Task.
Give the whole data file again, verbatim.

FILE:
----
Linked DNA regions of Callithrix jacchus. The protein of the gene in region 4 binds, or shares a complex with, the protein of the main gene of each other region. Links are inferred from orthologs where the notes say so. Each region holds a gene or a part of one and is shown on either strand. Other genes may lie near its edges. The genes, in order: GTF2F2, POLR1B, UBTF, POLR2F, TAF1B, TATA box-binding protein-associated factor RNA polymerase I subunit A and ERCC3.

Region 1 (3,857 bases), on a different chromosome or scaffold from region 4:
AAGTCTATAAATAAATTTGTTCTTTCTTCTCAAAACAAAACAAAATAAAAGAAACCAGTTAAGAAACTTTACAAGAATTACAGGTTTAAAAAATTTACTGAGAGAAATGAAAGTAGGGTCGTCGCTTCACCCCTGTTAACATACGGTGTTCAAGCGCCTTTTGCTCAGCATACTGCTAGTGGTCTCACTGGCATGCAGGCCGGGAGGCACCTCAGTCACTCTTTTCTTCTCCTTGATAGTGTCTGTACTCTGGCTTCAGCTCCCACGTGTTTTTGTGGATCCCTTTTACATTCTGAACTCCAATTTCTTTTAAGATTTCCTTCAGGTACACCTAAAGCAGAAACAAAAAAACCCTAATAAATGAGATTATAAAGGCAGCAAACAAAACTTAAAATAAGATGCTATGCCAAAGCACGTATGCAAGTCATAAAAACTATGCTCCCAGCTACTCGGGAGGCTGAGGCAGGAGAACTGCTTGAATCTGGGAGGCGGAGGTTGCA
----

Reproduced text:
Linked DNA regions of Callithrix jacchus. The protein of the gene in region 4 binds, or shares a complex with, the protein of the main gene of each other region. Links are inferred from orthologs where the notes say so. Each region holds a gene or a part of one and is shown on either strand. Other genes may lie near its edges. The genes, in order: GTF2F2, POLR1B, UBTF, POLR2F, TAF1B, TATA box-binding protein-associated factor RNA polymerase I subunit A and ERCC3.

Region 1 (3,857 bases), on a different chromosome or scaffold from region 4:
AAGTCTATAAATAAATTTGTTCTTTCTTCTCAAAACAAAACAAAATAAAAGAAACCAGTTAAGAAACTTTACAAGAATTACAGGTTTAAAAAATTTACTGAGAGAAATGAAAGTAGGGTCGTCGCTTCACCCCTGTTAACATACGGTGTTCAAGCGCCTTTTGCTCAGCATACTGCTAGTGGTCTCACTGGCATGCAGGCCGGGAGGCACCTCAGTCACTCTTTTCTTCTCCTTGATAGTGTCTGTACTCTGGCTTCAGCTCCCACGTGTTTTTGTGGATCCCTTTTACATTCTGAACTCCAATTTCTTTTAAGATTTCCTTCAGGTACACCTAAAGCAGAAACAAAAAAACCCTAATAAATGAGATTATAAAGGCAGCAAACAAAACTTAAAATAAGATGCTATGCCAAAGCACGTATGCAAGTCATAAAAACTATGCTCCCAGCTACTCGGGAGGCTGAGGCAGGAGAACTGCTTGAATCTGGGAGGCGGAGGTTGCA